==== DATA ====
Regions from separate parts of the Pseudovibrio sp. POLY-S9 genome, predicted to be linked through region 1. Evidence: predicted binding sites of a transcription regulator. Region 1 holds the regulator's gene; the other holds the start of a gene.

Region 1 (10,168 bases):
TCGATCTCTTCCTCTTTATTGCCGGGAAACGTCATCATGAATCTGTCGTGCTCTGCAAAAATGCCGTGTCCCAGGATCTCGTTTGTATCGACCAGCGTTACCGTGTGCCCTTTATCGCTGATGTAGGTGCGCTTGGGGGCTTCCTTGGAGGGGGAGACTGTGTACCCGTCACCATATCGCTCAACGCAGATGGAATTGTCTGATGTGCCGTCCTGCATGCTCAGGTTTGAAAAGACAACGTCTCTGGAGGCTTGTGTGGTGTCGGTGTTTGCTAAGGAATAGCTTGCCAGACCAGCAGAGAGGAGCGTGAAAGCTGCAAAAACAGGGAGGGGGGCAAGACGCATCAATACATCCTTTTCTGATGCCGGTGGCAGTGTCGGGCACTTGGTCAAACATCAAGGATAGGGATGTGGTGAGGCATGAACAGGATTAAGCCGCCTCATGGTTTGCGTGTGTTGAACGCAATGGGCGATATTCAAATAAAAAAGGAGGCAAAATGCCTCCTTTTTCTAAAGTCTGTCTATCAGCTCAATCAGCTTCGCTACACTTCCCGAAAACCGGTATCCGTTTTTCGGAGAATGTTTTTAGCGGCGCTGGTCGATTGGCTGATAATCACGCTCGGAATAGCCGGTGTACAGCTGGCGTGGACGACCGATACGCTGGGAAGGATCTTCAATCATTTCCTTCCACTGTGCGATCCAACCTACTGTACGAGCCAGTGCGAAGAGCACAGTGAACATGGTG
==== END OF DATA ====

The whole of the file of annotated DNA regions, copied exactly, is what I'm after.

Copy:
Regions from separate parts of the Pseudovibrio sp. POLY-S9 genome, predicted to be linked through region 1. Evidence: predicted binding sites of a transcription regulator. Region 1 holds the regulator's gene; the other holds the start of a gene.

Region 1 (10,168 bases):
TCGATCTCTTCCTCTTTATTGCCGGGAAACGTCATCATGAATCTGTCGTGCTCTGCAAAAATGCCGTGTCCCAGGATCTCGTTTGTATCGACCAGCGTTACCGTGTGCCCTTTATCGCTGATGTAGGTGCGCTTGGGGGCTTCCTTGGAGGGGGAGACTGTGTACCCGTCACCATATCGCTCAACGCAGATGGAATTGTCTGATGTGCCGTCCTGCATGCTCAGGTTTGAAAAGACAACGTCTCTGGAGGCTTGTGTGGTGTCGGTGTTTGCTAAGGAATAGCTTGCCAGACCAGCAGAGAGGAGCGTGAAAGCTGCAAAAACAGGGAGGGGGGCAAGACGCATCAATACATCCTTTTCTGATGCCGGTGGCAGTGTCGGGCACTTGGTCAAACATCAAGGATAGGGATGTGGTGAGGCATGAACAGGATTAAGCCGCCTCATGGTTTGCGTGTGTTGAACGCAATGGGCGATATTCAAATAAAAAAGGAGGCAAAATGCCTCCTTTTTCTAAAGTCTGTCTATCAGCTCAATCAGCTTCGCTACACTTCCCGAAAACCGGTATCCGTTTTTCGGAGAATGTTTTTAGCGGCGCTGGTCGATTGGCTGATAATCACGCTCGGAATAGCCGGTGTACAGCTGGCGTGGACGACCGATACGCTGGGAAGGATCTTCAATCATTTCCTTCCACTGTGCGATCCAACCTACTGTACGAGCCAGTGCGAAGAGCACAGTGAACATGGTG